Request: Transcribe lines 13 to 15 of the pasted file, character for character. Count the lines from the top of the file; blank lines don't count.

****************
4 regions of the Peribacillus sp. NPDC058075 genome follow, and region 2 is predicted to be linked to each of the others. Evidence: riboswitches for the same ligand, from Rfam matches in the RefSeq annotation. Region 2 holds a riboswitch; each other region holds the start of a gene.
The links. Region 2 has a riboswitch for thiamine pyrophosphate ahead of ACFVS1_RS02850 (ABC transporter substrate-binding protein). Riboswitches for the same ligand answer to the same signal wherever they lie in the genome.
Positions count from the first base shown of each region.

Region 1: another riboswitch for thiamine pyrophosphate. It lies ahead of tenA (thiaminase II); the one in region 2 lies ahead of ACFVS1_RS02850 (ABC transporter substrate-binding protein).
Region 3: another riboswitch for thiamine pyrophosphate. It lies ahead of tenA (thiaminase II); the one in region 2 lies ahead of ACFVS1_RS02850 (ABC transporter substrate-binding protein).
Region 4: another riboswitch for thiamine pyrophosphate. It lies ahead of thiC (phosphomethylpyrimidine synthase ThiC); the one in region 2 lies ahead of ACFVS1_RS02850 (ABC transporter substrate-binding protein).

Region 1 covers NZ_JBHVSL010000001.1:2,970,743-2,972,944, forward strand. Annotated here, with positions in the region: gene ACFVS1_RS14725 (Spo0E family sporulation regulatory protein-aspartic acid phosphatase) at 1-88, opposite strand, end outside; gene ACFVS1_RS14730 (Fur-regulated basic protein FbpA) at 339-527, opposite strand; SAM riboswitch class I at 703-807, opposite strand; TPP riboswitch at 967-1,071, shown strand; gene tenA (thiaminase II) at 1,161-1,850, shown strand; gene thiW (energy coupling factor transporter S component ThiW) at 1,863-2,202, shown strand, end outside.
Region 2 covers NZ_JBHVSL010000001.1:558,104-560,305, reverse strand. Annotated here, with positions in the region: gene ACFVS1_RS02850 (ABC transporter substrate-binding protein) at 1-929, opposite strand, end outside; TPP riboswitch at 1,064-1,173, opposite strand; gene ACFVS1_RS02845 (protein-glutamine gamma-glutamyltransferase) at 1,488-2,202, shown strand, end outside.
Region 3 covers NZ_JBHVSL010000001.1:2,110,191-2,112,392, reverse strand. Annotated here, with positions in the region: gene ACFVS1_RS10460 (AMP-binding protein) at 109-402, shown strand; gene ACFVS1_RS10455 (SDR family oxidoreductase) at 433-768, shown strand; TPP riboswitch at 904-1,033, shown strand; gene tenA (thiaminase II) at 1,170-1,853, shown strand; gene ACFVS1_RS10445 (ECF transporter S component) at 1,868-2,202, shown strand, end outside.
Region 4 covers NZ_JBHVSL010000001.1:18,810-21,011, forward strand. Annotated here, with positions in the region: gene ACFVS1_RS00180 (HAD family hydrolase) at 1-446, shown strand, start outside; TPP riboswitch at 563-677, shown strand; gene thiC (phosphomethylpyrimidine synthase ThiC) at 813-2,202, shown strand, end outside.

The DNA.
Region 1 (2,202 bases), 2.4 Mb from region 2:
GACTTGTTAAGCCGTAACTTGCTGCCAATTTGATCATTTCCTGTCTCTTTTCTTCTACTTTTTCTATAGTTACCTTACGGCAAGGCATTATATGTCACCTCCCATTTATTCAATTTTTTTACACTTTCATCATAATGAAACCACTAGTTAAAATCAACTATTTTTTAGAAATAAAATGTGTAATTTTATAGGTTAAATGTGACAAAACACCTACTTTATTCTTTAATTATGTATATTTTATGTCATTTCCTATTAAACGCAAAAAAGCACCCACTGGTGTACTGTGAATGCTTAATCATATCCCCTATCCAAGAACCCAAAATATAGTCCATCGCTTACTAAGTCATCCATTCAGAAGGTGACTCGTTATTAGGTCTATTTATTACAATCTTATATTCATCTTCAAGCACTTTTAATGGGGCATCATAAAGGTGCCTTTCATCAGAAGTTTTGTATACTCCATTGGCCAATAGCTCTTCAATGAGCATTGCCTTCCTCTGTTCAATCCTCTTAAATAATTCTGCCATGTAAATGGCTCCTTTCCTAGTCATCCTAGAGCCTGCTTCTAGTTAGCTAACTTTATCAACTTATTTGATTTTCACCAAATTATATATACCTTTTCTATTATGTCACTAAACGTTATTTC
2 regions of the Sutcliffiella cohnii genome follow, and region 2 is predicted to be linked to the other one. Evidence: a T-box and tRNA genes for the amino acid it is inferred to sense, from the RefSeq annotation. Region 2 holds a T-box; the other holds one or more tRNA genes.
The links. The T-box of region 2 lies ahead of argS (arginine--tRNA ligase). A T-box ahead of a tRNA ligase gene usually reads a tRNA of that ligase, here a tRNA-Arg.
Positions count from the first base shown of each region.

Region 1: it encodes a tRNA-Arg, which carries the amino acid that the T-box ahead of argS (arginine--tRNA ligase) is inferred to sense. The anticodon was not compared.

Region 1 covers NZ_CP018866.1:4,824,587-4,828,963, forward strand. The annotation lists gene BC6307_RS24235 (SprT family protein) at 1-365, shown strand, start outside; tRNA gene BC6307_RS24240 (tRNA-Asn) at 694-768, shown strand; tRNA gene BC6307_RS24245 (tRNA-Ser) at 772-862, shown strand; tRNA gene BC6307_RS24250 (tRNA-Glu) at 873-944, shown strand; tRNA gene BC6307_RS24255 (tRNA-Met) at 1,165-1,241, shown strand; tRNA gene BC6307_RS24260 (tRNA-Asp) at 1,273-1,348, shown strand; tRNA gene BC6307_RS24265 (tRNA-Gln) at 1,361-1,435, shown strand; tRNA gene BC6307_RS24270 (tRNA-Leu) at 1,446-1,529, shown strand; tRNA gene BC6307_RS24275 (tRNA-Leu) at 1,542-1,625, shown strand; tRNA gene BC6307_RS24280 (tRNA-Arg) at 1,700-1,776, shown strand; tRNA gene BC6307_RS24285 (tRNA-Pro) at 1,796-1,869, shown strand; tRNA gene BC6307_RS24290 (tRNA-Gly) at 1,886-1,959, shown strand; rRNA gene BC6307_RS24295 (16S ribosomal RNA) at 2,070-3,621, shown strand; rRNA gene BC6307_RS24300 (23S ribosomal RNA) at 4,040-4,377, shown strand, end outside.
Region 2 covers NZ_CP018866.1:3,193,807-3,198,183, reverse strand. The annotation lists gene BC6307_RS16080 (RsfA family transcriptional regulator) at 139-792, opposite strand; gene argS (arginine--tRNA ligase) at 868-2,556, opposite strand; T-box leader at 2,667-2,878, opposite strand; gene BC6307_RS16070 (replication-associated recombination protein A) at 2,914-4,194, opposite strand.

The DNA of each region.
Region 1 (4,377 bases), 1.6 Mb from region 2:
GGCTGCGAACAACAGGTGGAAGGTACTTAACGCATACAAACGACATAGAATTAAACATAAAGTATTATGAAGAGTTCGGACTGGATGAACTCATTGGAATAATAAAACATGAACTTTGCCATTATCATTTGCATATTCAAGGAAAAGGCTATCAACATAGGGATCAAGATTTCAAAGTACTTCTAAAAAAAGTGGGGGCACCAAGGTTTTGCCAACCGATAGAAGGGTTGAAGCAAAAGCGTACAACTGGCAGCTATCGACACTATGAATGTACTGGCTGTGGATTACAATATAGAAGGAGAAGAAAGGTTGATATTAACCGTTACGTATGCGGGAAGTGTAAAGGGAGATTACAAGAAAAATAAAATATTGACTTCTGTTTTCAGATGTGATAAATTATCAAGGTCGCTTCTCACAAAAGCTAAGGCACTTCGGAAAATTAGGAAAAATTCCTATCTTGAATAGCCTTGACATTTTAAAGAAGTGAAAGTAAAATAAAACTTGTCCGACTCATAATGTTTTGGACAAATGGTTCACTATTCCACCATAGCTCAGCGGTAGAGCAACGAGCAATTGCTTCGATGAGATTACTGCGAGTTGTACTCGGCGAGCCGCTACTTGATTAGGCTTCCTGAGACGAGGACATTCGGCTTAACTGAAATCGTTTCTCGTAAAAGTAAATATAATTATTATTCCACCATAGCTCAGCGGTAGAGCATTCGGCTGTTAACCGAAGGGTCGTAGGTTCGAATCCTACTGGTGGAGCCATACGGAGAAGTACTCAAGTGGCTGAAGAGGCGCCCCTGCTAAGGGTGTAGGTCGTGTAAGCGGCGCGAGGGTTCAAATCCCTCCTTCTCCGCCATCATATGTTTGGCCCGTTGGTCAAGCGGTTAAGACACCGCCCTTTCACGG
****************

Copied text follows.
GACTTGTTAAGCCGTAACTTGCTGCCAATTTGATCATTTCCTGTCTCTTTTCTTCTACTTTTTCTATAGTTACCTTACGGCAAGGCATTATATGTCACCTCCCATTTATTCAATTTTTTTACACTTTCATCATAATGAAACCACTAGTTAAAATCAACTATTTTTTAGAAATAAAATGTGTAATTTTATAGGTTAAATGTGACAAAACACCTACTTTATTCTTTAATTATGTATATTTTATGTCATTTCCTATTAAACGCAAAAAAGCACCCACTGGTGTACTGTGAATGCTTAATCATATCCCCTATCCAAGAACCCAAAATATAGTCCATCGCTTACTAAGTCATCCATTCAGAAGGTGACTCGTTATTAGGTCTATTTATTACAATCTTATATTCATCTTCAAGCACTTTTAATGGGGCATCATAAAGGTGCCTTTCATCAGAAGTTTTGTATACTCCATTGGCCAATAGCTCTTCAATGAGCATTGCCTTCCTCTGTTCAATCCTCTTAAATAATTCTGCCATGTAAATGGCTCCTTTCCTAGTCATCCTAGAGCCTGCTTCTAGTTAGCTAACTTTATCAACTTATTTGATTTTCACCAAATTATATATACCTTTTCTATTATGTCACTAAACGTTATTTC
2 regions of the Sutcliffiella cohnii genome follow, and region 2 is predicted to be linked to the other one. Evidence: a T-box and tRNA genes for the amino acid it is inferred to sense, from the RefSeq annotation. Region 2 holds a T-box; the other holds one or more tRNA genes.
The links. The T-box of region 2 lies ahead of argS (arginine--tRNA ligase). A T-box ahead of a tRNA ligase gene usually reads a tRNA of that ligase, here a tRNA-Arg.